Baby teeth do matter
Why is it important to look after baby teeth?
It is a common misconception that baby teeth are not as important because they will eventually fall out and be replaced with a set of adult teeth.
Decay in baby can lead to pain and infection which can result in difficult eating, sleeping and concentrating. Infection in children’s teeth can sometimes lead to defects in the developing adult teeth. Did you know that the number one reason for a hospital admission for a general anaesthetic procedure in children in the UK is for the removal of infected and decayed teeth?
One before One
These early visits are important for several reasons:
To acclimatise your child to the dental environment: When your child attends from a young age, when treatment is not needed, they can get used to regular appointments and get used to sitting in the dental chair, and having their teeth checked and counted.
Preventative advice: we all know prevention is better than the cure so the best time to learn good oral habits is as early as possible.
Baby teeth normally come through around 6-7 months of age, and we recommend making an appointment with your dentist as soon as the first teeth start coming through. It doesn't matter if the teeth come through a few months later or even early, but make sure they have at least one appointment before their first birthday. Although most babies will not have any dental issues at this age, this first visit is important to acclimatise them to the dental environment. A new environment can be a bit stressful for anyone, so it is a good idea to come when they are not having any problems, so that they have a positive association with coming to the dentist. It is also a good idea to get them used to coming regularly.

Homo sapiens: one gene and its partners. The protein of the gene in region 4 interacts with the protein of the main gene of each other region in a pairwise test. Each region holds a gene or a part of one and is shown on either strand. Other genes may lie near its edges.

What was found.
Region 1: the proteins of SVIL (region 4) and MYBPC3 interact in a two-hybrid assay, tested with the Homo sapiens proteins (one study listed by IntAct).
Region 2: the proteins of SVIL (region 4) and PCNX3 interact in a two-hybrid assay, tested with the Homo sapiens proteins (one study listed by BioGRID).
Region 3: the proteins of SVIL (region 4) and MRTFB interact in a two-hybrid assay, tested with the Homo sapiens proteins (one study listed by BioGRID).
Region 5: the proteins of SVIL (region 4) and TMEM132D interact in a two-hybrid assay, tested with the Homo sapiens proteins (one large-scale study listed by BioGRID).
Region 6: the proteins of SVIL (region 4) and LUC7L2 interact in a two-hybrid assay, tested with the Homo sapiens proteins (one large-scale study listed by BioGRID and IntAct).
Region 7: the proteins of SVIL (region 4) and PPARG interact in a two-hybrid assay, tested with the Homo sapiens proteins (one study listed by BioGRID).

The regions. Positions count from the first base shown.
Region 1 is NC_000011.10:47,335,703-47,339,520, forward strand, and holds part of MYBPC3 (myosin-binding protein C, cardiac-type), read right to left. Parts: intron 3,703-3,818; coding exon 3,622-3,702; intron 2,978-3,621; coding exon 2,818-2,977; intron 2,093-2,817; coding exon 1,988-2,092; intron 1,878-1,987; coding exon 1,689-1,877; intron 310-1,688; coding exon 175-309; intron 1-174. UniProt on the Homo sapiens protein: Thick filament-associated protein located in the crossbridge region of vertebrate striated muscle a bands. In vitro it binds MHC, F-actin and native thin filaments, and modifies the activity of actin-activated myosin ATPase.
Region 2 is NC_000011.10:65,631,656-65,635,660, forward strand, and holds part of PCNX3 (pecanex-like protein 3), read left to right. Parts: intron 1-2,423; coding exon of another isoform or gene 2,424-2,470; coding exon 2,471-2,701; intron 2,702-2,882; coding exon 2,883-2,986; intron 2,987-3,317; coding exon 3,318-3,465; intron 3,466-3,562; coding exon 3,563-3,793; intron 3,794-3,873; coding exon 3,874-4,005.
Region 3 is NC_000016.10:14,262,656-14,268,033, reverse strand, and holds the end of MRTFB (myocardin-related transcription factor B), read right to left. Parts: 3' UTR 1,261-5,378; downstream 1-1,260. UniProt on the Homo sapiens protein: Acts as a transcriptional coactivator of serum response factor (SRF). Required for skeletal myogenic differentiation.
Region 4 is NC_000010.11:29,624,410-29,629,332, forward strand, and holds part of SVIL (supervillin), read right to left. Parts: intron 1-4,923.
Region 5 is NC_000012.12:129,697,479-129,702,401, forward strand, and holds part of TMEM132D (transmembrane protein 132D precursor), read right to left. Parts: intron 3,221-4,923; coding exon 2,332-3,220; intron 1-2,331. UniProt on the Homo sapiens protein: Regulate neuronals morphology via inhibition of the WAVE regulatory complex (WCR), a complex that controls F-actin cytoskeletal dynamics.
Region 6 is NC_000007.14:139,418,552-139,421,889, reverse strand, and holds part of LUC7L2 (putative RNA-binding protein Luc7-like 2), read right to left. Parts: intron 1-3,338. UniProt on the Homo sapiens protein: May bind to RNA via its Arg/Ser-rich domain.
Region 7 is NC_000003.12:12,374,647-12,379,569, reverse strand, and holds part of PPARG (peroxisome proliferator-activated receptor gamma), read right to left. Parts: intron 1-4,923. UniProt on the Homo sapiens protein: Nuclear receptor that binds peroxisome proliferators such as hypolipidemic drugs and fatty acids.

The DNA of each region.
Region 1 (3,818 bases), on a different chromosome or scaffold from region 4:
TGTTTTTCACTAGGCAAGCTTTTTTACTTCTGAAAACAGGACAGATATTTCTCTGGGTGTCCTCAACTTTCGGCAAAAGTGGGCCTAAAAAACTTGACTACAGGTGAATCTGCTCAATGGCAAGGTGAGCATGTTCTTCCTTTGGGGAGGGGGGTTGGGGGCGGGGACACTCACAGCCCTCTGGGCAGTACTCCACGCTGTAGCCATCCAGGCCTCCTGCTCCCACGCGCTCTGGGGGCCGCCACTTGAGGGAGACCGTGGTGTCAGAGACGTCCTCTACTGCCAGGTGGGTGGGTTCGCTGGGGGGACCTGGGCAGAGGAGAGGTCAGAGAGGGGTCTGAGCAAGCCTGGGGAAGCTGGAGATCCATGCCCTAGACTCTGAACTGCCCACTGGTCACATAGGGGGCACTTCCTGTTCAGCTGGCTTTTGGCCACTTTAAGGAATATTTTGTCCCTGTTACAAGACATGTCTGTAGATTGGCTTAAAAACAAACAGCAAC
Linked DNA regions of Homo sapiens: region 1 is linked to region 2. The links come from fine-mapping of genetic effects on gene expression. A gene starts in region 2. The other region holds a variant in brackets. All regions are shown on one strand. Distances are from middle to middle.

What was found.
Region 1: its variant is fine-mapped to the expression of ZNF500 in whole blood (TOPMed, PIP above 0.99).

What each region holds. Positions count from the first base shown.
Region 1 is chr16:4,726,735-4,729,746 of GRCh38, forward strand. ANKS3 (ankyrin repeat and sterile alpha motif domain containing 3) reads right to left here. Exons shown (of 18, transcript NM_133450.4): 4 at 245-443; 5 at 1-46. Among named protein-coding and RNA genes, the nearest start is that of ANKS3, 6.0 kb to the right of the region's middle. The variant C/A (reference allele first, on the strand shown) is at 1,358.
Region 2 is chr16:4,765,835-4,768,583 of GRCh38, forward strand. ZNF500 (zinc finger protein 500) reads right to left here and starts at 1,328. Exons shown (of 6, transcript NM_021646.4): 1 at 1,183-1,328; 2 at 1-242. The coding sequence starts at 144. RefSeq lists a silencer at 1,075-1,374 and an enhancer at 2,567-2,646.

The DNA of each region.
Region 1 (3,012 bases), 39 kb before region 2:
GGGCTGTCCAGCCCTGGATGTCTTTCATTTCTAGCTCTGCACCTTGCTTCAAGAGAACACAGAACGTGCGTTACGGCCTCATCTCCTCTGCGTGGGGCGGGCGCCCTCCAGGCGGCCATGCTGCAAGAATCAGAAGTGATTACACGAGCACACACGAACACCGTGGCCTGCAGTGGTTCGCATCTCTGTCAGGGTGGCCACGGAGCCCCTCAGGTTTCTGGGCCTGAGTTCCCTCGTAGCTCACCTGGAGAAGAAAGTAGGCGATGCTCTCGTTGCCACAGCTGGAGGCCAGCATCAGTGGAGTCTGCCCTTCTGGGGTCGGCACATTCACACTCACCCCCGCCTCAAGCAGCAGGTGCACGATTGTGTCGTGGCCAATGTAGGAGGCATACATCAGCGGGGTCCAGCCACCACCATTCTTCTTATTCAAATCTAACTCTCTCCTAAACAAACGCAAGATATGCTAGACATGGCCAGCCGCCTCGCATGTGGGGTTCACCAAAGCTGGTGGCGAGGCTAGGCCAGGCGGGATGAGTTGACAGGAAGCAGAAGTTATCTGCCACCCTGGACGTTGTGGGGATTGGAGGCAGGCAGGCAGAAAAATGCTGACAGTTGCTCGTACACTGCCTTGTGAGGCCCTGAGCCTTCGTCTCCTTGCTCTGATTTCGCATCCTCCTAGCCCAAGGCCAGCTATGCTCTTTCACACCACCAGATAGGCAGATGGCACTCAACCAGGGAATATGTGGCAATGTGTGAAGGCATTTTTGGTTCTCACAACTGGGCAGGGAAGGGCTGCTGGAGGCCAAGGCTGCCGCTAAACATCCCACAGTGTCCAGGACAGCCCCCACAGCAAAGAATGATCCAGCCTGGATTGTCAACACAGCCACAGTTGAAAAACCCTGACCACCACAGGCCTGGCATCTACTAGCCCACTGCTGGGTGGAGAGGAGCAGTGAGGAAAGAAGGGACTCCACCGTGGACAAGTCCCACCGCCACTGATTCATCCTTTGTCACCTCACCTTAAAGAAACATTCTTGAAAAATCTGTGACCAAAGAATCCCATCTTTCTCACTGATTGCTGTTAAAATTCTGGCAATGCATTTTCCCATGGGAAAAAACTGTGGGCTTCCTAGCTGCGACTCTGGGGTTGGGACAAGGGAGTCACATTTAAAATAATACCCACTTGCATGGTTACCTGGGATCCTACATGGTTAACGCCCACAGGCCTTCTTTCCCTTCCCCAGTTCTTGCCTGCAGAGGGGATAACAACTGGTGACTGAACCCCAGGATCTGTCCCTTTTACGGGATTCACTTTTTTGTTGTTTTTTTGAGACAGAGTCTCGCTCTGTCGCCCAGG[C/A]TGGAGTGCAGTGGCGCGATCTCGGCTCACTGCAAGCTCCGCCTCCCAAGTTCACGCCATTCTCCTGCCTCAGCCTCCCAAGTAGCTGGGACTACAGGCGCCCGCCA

What happens at your baby's first dental visit?
Your baby will meet the dentist and dental team who will all be so excited to have a cute visitor. We will introduce them to the dental chair and hopefully get them sitting on the dental chair and have a little ride. If they are a little nervous they can sit on mum or dad's knee.
We like to put on your child’s favourite tv show, and give them lots of praise and reassurance so they can have a positive first experience and teach them that going to the dentist is fun.
We may introduce various dental instruments to your child such as the dental mirror and let them hold or play with it, and depending on cooperation we will try to count the teeth and examine them. Don't worry if your child is a little nervous and refuses to open, these things happen. The more times they come to the dentist and have a happy positive experience, the more comfortable they will become and better their cooperation will be. It can help if they have an older sibling who they can go first to demonstrate what happens.
It is also important for parents to ensure this appointment is positive and stress-free for the child, with gentle encouragement and by not using any negative or "scary" words. If a parent suffers from dental phobia, try not to project those negative feelings and fears onto your child, which could impact how they feel about going to the dentist. Some patients have an unexplained fear of the dentist despite never personally having had any bad experiences. Many tell us their parents own fear and experiences have caused them to develop irritational fear and anxiety. Dental anxieties can negatively impact on their dental health long term, as people with dental phobias tend not to visit the dentist regularly, only attending when in pain, which will further negatively reinforce their perception of dentistry.
Another benefit of this first visit to get tailored dental advice for your child. We will ask you questions about your current routine and if there is anything that you are struggling with, and we can give you advice on how to improve things or how to make things easier.
What are the top tips to look after baby teeth?
Prevention is always better than the cure, and the best time to learn good oral health habits is as early as possible
Ensure brushing is part of the daily routine every night and every morning. Babies love routine, and this way they can get used to the habit of cleaning their teeth, for example every night after bath-time.
Use a fluoride toothpaste with at least 1000ppm fluoride as soon as the first baby tooth starts coming through.
Use only a smear of toothpaste on your finger or a baby toothbrush. A silicone finger brush is a great alternative if your baby will not let you use a brush.
To book an appointment to check your child's teeth call 0161 327 2878